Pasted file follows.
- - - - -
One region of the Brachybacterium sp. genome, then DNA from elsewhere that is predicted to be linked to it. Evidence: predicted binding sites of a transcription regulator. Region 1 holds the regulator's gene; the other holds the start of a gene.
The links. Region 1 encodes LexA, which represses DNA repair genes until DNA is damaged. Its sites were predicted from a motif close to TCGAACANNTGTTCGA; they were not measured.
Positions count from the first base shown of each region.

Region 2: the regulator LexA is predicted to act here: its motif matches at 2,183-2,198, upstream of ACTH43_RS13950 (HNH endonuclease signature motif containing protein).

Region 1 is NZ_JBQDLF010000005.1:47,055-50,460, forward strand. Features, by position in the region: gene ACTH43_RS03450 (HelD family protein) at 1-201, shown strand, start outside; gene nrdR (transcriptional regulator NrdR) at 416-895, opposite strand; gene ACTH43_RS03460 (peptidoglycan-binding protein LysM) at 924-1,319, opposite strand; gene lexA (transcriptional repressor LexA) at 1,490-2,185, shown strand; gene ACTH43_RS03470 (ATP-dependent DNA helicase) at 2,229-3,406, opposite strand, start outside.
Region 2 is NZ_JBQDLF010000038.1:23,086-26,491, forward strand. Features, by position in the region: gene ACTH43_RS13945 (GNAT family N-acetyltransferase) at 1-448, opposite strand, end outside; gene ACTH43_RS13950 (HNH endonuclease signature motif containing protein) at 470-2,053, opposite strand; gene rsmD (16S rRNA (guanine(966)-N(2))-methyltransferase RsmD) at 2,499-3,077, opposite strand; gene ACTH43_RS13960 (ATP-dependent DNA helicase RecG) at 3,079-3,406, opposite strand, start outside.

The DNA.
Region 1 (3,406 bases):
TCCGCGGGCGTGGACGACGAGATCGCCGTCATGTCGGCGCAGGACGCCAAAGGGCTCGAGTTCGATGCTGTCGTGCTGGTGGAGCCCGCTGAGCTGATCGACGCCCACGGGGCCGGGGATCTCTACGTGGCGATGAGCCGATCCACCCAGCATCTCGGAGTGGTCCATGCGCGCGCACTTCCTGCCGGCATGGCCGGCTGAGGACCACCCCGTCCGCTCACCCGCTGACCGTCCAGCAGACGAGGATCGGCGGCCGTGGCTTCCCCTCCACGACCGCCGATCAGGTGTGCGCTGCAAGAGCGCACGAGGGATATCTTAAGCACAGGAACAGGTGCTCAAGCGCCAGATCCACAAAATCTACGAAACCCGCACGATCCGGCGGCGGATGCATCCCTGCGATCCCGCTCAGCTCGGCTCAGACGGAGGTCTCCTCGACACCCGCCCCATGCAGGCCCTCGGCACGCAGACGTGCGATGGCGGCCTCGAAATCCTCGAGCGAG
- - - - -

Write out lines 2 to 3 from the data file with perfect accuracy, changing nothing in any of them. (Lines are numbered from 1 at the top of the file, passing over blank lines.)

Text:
The links. Region 1 encodes LexA, which represses DNA repair genes until DNA is damaged. Its sites were predicted from a motif close to TCGAACANNTGTTCGA; they were not measured.
Positions count from the first base shown of each region.